Focusing was silent and very snappy and the image-stabilizer seemed extremely effective as well. The bokeh was nice as long as the background was substantially blurred as in the above shot. With only a slight blur, there is some nervousness (outlining) to high-contrast details, as can be seen in the slightly out-of-focus beard hairs in the above photo and so for portraits, there is a good chance that the 56mm f/1.2 would be preferable to the zoom, or perhaps the upcoming 90mm f/2. However the versatility of a zoom, especially one as sharp as this, can't be argued with either. Of course, it is also possible that the 50-140mm will be more suitable for portraits at a focal length different than what I tested here, perhaps then having slightly smoother bokeh characteristics, but I have too little experience with it at this point to make that determination.

Here is another photo, this time at 140mm and wide open at f/2.8 again, focused at the dead centre of the frame on the near edge of the grey roll-up garage door. You can see the the slight outlining of the bokeh in the out-of-focus background elements to the right, the trees, the chain-link fence, the grass etc., but at the point of focus, man is it ever sharp! Again, click on the image to open a full-resolution copy in a new window...

One other possibility is that since I had the OIS switched on for these tests, the background blur might be slightly affected by the movement of the OIS stabilizing group during the exposure. I am not 100% sure, but I have seen instances in other lenses where I felt the quality of the out-of-focus regions was perhaps negatively affected by having lens stabilization turned on...

Unfortunately, as you can see, it was overcast so I did not have a chance to see how flare-resistant the lens was. I really don't have any other shots of interest to share at this point but I am looking forward to having another chance to test the lens between Christmas and New Years, and at that point I will try to publish a more comprehensive gallery of images and also try to determine if there is truly any impact to image quality from the OIS. In the meantime, I hope you enjoyed this little preview!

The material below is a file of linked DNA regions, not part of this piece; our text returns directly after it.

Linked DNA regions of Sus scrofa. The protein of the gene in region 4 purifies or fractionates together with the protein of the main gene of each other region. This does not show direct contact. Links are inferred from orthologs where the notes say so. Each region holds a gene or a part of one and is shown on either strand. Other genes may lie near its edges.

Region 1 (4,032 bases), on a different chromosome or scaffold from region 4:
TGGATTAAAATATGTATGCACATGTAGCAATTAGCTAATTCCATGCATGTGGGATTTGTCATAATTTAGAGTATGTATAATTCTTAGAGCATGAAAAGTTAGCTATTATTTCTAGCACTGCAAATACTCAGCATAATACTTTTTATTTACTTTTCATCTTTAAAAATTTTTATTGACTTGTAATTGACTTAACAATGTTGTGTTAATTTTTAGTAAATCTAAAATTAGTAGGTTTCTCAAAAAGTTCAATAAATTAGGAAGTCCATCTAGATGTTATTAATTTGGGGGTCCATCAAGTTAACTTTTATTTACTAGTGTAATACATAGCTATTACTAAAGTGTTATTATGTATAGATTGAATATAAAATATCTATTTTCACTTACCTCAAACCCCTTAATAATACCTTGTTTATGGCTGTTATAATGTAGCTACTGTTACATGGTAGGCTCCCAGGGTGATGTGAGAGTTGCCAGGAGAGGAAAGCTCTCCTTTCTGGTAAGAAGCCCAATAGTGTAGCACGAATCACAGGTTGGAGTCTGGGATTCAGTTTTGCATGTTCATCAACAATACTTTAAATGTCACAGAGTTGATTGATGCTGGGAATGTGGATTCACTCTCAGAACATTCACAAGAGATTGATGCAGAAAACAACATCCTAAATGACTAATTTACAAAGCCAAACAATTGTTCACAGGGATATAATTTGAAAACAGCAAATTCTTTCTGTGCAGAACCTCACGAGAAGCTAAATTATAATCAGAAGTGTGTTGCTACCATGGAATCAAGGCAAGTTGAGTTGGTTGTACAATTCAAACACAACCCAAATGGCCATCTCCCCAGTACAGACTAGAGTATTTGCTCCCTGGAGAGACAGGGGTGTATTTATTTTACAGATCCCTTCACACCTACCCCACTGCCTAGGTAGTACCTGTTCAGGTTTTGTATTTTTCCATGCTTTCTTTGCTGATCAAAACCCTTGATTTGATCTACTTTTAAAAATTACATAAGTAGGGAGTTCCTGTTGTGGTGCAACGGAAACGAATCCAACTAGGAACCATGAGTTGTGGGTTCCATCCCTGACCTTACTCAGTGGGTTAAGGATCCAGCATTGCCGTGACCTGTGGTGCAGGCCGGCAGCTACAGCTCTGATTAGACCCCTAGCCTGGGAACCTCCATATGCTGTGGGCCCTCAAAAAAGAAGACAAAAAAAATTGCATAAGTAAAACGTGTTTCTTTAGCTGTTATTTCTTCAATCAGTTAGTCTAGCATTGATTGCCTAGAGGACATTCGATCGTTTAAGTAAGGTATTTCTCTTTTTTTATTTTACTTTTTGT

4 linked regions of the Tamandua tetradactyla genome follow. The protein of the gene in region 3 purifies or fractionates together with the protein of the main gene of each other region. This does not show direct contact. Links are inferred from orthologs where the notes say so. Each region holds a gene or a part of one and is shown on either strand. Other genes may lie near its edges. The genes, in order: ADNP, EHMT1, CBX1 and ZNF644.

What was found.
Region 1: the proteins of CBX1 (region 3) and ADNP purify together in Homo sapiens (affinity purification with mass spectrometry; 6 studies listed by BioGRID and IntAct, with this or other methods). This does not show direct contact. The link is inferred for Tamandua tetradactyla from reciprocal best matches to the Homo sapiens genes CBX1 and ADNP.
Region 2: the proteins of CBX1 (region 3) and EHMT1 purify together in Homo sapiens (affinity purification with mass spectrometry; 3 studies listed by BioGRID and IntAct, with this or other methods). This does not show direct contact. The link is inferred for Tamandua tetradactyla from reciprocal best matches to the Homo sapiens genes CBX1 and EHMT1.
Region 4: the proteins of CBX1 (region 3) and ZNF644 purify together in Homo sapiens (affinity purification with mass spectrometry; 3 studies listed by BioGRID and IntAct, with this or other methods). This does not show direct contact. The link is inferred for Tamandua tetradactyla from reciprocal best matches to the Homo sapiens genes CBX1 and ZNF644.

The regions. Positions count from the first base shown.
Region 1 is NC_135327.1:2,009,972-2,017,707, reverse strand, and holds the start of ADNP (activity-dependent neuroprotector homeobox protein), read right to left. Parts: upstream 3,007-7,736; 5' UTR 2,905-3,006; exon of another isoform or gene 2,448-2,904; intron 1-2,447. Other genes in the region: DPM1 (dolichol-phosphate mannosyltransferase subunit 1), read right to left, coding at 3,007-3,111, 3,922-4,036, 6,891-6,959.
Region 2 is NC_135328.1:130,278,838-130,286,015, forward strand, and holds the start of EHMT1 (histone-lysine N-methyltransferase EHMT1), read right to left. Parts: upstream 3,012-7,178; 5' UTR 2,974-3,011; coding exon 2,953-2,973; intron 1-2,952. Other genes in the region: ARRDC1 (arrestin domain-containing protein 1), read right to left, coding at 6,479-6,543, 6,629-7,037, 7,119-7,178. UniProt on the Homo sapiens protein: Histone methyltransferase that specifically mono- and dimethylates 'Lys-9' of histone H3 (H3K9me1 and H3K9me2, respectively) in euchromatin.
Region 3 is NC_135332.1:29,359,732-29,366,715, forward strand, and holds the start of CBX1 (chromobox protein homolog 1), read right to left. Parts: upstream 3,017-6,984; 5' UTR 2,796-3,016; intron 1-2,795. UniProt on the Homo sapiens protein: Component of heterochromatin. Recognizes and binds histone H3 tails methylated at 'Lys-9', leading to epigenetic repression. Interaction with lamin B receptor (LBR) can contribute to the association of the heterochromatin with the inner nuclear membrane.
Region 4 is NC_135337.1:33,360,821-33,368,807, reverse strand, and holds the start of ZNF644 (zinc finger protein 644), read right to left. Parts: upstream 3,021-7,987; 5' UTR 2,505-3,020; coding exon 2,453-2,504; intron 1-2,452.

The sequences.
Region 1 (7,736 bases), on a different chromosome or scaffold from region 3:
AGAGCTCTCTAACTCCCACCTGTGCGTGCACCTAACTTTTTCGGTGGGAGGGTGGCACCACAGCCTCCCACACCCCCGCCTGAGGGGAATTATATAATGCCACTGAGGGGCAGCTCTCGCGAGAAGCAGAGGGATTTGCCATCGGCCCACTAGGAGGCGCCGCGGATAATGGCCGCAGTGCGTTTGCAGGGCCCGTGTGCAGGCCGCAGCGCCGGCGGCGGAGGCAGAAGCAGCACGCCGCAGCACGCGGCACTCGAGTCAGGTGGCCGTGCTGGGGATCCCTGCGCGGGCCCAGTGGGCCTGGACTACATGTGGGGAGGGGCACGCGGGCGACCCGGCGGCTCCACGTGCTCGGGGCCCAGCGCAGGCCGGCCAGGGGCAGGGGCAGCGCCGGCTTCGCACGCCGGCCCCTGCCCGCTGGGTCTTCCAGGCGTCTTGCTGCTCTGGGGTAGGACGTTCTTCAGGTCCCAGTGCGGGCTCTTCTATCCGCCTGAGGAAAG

The new XF 50-140mm f/2.8 zoom is slated to start shipping in mid to late December and will be priced at $1,699. Definitely a "pro level" price on this new zoom as well, but if its performance proves to be as exceptional as it appeared to be in the brief time I had with it and if your needs are for a superb, high-end, constant aperture telephoto zoom, then it very well may prove to be worth the money. Consider as well that it is many hundreds less than equivalent full-frame pro lenses from other manufacturers too. Initial shipments will likely be constrained, so if you want one of these early on, I'd suggest getting an order in quickly.

Finally, what about the XF 56mm f/1.2R APD I mentioned? Well I am not permitted to share any photos, since it was a preproduction model, but what I will say is that at f/1.2 the bokeh is very noticeably different than the regular 56mm f/1.2 and is, to my eye at least, overall far smoother and more pleasing. What surprised me immensely though is how rapidly this difference falls off. In fact, even at f/2.0 the difference is already very minimal and is nearly imperceptible at f/2.8 when compared to the regular 56mm. I suspect that the 56mm APD will truly only be of interest to those planning on shooting it wide open most of the time. Of course, there is a slight chance that things could change in the final production version, so stay tuned for a future review once I get my hands on one of those for testing as well...

No comments:

Post a Comment

This blog is no longer active. For current posts, see

Note: Only a member of this blog may post a comment.